Something you should fix | Value Research After 18 months of the COVID roller coaster, most equity portfolios need some recalibration
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Something you should fix

After 18 months of the COVID roller coaster, most equity portfolios need some recalibration

The 18 months since the Chinese virus afflicted the world has not been a great time for maintaining the asset allocation of your investments. Starting in February 2021, first came a great big crash when it looked like the sky was falling. A lot of people sold and rushed out of equities. After that, it's been a roller coaster of different sectors and sizes of companies, with investors frantically hunting for clues to locate some kind of a map of the near future vis-a-vis the near- and far-term impact of the virus. Even in the phases when stock prices are rising, investors have been shaky in their beliefs and have made more of their decisions based on short-term guesswork and fear.

One of the severe side-effects of this wild ride has been that asset allocations are widely out of whack. There are investors who have rushed out of equity and then rushed back in a great hurry. Moreover, since the middle of last year, mid- and small-cap stocks have done well, always a sure sign of a raging bull run. Nothing wrong with that; that's what smaller company stocks do and that's their utility to the investor. However, it does lead to a lot of equity portfolios becoming too heavily tilted towards such stocks, thereby increasing the volatility and the risk down the road.

At times like this, thinking back sanely to your asset allocation and trying to restore it by rebalancing seems like a foolish thing to do. That's because asset rebalancing always (by definition) involves selling assets that have done better and leaning towards assets that have done worse, or at least less well. It goes against the instincts of investors and in fact, that's exactly why it frequently gets ignored till it's too late.

For a moment, let's recap the basic concepts here and what the logic is, in simplified terms.

1. Basically, there are two major types of financial investments, equity and fixed income (deposits, bonds, etc).

2. Equity has higher potential gains and more risk, while fixed income has lower but less volatile gains. Depending on your preference, you should invest in equity and fixed income in a certain ratio. This ratio is called asset allocation.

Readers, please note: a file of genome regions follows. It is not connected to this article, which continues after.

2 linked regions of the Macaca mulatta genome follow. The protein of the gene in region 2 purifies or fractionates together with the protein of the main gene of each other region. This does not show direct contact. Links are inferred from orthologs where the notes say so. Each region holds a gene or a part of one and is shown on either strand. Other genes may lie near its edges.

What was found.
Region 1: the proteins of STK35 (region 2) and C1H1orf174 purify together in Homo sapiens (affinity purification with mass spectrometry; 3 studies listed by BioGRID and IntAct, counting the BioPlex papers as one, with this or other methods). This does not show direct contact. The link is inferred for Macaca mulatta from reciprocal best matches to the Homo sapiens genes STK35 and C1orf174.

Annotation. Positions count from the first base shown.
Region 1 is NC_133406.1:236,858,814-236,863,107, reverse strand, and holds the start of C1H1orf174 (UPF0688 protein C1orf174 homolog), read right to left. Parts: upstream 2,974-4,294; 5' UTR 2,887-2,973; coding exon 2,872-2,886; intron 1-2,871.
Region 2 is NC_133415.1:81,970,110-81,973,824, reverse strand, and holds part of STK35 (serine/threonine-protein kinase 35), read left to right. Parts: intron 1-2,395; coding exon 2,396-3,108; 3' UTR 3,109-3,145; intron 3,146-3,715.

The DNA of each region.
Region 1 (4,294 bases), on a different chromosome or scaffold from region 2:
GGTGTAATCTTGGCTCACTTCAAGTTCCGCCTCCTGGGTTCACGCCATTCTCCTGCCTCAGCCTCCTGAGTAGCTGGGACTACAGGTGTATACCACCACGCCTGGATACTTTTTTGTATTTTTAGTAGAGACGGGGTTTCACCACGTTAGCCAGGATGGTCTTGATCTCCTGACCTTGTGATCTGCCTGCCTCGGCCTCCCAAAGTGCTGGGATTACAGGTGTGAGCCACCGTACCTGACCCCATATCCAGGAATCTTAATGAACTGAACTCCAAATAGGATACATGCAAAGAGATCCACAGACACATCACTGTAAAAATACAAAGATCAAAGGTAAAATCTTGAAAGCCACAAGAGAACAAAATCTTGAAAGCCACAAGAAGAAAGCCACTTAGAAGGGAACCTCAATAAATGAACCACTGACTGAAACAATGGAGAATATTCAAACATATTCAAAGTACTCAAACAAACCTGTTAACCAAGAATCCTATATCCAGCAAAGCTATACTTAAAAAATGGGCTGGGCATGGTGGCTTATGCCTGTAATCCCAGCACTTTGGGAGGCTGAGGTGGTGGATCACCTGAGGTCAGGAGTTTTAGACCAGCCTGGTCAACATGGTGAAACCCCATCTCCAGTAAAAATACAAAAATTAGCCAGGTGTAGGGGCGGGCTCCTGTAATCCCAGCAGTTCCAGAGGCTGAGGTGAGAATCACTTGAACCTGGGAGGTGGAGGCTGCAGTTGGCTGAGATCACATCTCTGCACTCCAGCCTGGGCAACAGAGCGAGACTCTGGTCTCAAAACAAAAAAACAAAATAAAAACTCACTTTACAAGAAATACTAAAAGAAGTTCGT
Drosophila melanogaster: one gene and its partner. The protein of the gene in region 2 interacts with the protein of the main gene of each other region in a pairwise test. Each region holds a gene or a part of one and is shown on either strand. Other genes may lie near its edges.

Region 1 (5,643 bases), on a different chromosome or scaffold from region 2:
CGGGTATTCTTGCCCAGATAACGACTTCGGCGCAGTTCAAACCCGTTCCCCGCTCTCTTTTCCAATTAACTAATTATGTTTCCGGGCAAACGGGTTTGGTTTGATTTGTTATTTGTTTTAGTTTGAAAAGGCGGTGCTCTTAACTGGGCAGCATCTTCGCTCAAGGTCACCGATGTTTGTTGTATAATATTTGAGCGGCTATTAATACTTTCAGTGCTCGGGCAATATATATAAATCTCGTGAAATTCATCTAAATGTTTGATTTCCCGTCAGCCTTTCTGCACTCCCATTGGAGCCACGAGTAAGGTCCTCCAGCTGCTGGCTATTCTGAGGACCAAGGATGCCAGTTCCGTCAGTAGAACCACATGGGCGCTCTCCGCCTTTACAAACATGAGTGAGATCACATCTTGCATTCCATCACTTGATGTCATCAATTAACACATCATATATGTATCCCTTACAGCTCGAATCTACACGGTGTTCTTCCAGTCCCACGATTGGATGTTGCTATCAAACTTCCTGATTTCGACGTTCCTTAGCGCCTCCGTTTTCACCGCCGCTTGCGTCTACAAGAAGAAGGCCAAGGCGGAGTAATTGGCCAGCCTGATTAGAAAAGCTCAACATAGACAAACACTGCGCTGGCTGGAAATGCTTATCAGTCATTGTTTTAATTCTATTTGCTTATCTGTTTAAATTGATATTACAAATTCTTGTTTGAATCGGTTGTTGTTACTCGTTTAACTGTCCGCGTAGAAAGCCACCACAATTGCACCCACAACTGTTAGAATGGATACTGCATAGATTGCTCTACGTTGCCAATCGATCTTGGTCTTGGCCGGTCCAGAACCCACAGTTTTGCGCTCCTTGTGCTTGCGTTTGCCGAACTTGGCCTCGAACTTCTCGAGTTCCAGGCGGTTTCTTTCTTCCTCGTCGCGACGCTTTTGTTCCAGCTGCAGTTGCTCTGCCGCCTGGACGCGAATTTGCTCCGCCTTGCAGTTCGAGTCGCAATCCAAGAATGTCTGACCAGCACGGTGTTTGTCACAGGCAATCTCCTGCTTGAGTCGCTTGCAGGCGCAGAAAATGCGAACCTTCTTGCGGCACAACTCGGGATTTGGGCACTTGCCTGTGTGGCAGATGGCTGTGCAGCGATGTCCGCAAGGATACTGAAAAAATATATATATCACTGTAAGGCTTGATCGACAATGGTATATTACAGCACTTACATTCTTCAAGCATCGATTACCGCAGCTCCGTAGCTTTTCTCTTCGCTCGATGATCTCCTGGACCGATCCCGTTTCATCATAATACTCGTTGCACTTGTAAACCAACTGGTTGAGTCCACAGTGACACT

3. Over time, equity and fixed income gain at different rates, thus changing the asset allocation away from what you want. Shifting money between the two to restore that allocation is called asset rebalancing. The same principle can also apply to different subtypes within assets. For example, within stocks, to small vs mid vs large caps or even sectors.

Here's why it works, and why investors are so resistant to the idea. When 'A' is growing faster than 'B' you would periodically sell some 'A' investments and invest the money in 'B' so that the balance would be restored. When 'A' starts lagging, you periodically sell some of your 'B' and move it into 'A'. This beautifully implements the basic idea of booking profits and investing in the beaten-down asset. Inevitably, things revert to the mean, and that means when one starts lagging, you have taken out some of your profits into the other. Substitute any asset class or subclass for 'A' and 'B' - the principle is the same. It's obvious why this is a hard thing to do. Asset rebalancing always, without fail, involves quitting the very type of investment that is doing well.

However, success at investing is full of things that are difficult to do, in the sense that they are psychologically counter-intuitive. Most investors learn the lesson after a couple of bad experiences. The lucky ones manage to do so without too high a cost.

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